Dangers of Snorting or Injecting OxyContin
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One of its main ingredients is thebaine, an organic chemical commonly found in opium, according to the Center for Substance Abuse Research (CESAR). OxyContin (oxycodone in its generic form) is a powerful pain medication intended for the relief of moderate to severe pain. It is unique because of how long its effects last in the body, up to 12 hours, which is helpful for people who suffer from significant pain caused by arthritis, severe injuries, or cancer.
Because of its classification as a painkiller, OxyContin is included as a Schedule II drug, along with others that have similar effects. It also has a high potential for abuse. OxyContin can be taken orally in full form, or the pills can be crushed and the resulting powder is then snorted or mixed with liquid and injected.
If individuals abuse this drug, they run the risk of overdose and death, according to the Drug Enforcement Administration. While any abuse of OxyContin comes with risks and potential health effects, certain modes of ingestion carry more risks than others. Two methods of taking in the drug, snorting it and injecting it, present with their own unique sets of risks.
Dangers of Snorting OxyContin
When it is crushed, OxyContin can be inhaled or snorted just as cocaine is. Several dosage levels are available by prescription — coming in 10, 20, 40 and 80 milligram tablets. The highest dosage of 160 milligrams stopped being produced due to its extreme potential for abuse.
When people snort OxyContin, the drug is absorbed quickly through the membranes in the nose. It is then quickly moved into the bloodstream, resulting in a rapid onset of action. When individuals crush and snort OxyContin repeatedly, they run the risk of developing frequent sinus infections. With prolonged use, delicate nasal tissue may begin to break down, which can lead to permanent damage in the nasal cavity. In extreme cases, total tissue death can occur.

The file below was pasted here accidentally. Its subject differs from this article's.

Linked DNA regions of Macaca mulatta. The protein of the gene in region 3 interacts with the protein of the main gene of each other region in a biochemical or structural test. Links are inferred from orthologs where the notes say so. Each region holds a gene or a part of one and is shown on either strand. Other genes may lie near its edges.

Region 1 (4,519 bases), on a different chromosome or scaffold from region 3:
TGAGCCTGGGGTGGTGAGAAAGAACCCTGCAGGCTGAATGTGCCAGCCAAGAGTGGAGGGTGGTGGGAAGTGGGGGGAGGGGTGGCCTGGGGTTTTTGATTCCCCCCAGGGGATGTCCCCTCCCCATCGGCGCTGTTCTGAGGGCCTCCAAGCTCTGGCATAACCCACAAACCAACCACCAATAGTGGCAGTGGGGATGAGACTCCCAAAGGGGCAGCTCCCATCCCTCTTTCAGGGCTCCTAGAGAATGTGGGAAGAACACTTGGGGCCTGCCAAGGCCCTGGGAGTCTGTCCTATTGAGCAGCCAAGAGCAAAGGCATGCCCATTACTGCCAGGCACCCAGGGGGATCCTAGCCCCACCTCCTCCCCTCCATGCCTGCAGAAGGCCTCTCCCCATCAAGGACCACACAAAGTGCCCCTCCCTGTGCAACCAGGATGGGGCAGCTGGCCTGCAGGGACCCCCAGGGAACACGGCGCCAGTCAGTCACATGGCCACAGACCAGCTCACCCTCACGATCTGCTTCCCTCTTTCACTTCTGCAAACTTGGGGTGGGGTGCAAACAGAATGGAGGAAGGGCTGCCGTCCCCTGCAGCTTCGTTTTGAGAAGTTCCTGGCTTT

Dangers of Injecting OxyContin
Some users crush OxyContin and then mix the resulting powder with water to form a mixture that can be injected into the body. While injection drug users often inject the drugs directly into veins, many users inject into muscle or skin.
Injection drug use (IDU) comes with serious risks, in addition to the risks associated with the drug use itself. IDU comes with the high risk of contracting HIV, hepatitis, and other blood-borne diseases due to shared needles and other equipment. According to the World Health Organization, 10 percent of all new HIV infections are the result of injection drug use.
While overdose is always a risk with any drug use, the potential is much higher with injection drug use. In addition, while the crushed OxyContin may look like a fine powder, it may still contain bits of its solidified, tablet form. These particles can cause blockages in the bloodstream, resulting in circulation issues and kidney complications.
Bypassing the Time-Release Element
The oxycodone in OxyContin is designed to be released slowly over time, allowing for hours of pain relief. When users crush the pills and snort or inject the drug, they bypass this time-release element, releasing all the power of the medication into the body at once. This is largely why users abuse the drug in these ways – to feel the intensity of the effects all at once, resulting in greater euphoria. However, bypassing the time-release feature comes with great risks, significantly increasing the likelihood of overdose, which can lead to death.
Altering the medication’s intended form increases the likelihood of overdose. Signs of an overdose on OxyContin include:
- Excessive sweating
- Muscle weakness
- Pinpoint pupils
- Bluish tint to the lips or fingers
- Difficulty breathing
- Losing consciousness
- Racing heartbeat
Overdose is considered a medical emergency, and prompt medical treatment is needed.
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